Wednesday, May 20, 2009

Human trafficking in the United States

A long time human trafficking activist worked throughout the world to battle the problem. But recently Pam Strickland was surprised to find that the problem exists in the US as well.

From the Daily Advance, reporter Kim Grizzard writes more about this modern day slavery that is taking place right here in the US

A year ago, a Farmville woman set out to tell people here that human trafficking exists in the world. On Tuesday, she said that what has been recognized as a global problem also may be a local one.

Pam Strickland told dozens of people meeting as part of a newly formed community action group to combat human trafficking that the local area may now be affected by the world’s fastest-growing criminal enterprise. Described by the U.S. Department of State as a present-day form of slavery, human trafficking exploits people — mostly women and children — forcing them into prostitution or slave labor.

“This is not just an international problem,” said Strickland, community ambassador for Eastern North Carolina Stop Human Trafficking Now. “It exists in the United States and North Carolina.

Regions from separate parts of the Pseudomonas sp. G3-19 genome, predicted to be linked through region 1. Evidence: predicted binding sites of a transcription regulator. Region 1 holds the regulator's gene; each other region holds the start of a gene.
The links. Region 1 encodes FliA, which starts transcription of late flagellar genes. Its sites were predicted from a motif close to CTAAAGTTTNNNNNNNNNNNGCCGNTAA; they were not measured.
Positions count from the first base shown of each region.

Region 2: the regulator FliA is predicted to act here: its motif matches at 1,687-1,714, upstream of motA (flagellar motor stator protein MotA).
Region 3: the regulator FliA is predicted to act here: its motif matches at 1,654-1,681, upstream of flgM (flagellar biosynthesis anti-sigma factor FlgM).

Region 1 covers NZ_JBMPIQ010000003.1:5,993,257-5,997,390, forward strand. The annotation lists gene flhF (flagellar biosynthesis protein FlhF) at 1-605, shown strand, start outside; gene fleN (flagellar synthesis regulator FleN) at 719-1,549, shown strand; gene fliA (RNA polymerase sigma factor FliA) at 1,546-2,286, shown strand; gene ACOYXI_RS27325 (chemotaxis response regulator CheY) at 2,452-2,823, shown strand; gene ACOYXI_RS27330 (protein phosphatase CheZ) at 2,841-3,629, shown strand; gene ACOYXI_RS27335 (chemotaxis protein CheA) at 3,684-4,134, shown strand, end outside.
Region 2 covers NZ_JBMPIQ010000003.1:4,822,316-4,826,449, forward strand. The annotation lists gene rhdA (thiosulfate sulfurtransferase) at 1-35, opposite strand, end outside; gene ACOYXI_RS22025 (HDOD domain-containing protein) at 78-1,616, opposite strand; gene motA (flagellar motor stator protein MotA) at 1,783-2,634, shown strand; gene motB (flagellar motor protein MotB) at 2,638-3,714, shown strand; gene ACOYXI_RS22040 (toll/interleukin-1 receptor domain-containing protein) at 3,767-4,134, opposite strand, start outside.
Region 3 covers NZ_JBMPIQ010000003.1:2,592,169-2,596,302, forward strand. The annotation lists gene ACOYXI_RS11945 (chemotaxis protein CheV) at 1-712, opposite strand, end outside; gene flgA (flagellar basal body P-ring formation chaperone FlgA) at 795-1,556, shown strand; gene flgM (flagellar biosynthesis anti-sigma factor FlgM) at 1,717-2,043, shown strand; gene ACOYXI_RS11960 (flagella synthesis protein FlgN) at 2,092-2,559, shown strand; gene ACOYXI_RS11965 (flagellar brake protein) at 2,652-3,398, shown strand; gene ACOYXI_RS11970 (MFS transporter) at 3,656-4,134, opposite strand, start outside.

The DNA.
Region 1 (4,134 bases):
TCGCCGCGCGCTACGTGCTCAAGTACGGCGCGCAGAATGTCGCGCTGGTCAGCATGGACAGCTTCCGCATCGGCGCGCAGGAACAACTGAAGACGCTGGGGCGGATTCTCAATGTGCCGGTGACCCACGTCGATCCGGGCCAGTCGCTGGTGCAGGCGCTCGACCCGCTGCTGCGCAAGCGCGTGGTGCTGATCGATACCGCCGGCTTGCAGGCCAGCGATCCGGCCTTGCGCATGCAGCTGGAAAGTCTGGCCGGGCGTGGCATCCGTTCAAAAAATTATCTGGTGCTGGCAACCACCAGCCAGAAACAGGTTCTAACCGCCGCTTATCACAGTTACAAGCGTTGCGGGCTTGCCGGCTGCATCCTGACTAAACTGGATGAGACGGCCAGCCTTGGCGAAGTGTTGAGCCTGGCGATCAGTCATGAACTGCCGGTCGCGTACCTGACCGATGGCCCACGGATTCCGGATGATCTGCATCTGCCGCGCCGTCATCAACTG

“We don’t know the scope of the problem in Pitt County because there’s been no one attempting to assess it.”

That is changing, largely due to recent efforts by the Pitt County Sheriff’s Office. Through a U.S. Department of Justice grant, local law enforcement has received nearly half a million dollars to determine the extent of trafficking and how to stop it. The local law enforcement taskforce is one of about a dozen nationwide dedicated to human trafficking.

Leading the effort is Detective Chauncey Congleton, a 15-year law enforcement veteran. Congleton is in charge of a task force that is working to not only enforce the law but to educate r law enforcement officials about human trafficking.

“It’s the fastest growing crime in the world,” Congleton said. “It’s the biggest civil rights violation there is. It’s modern-day slavery.”

Congleton, who spent a decade as a narcotics investigator, said his recent training with the San Jose, Calif., police department’s human trafficking division has helped make him more sensitive to the signs of human trafficking.

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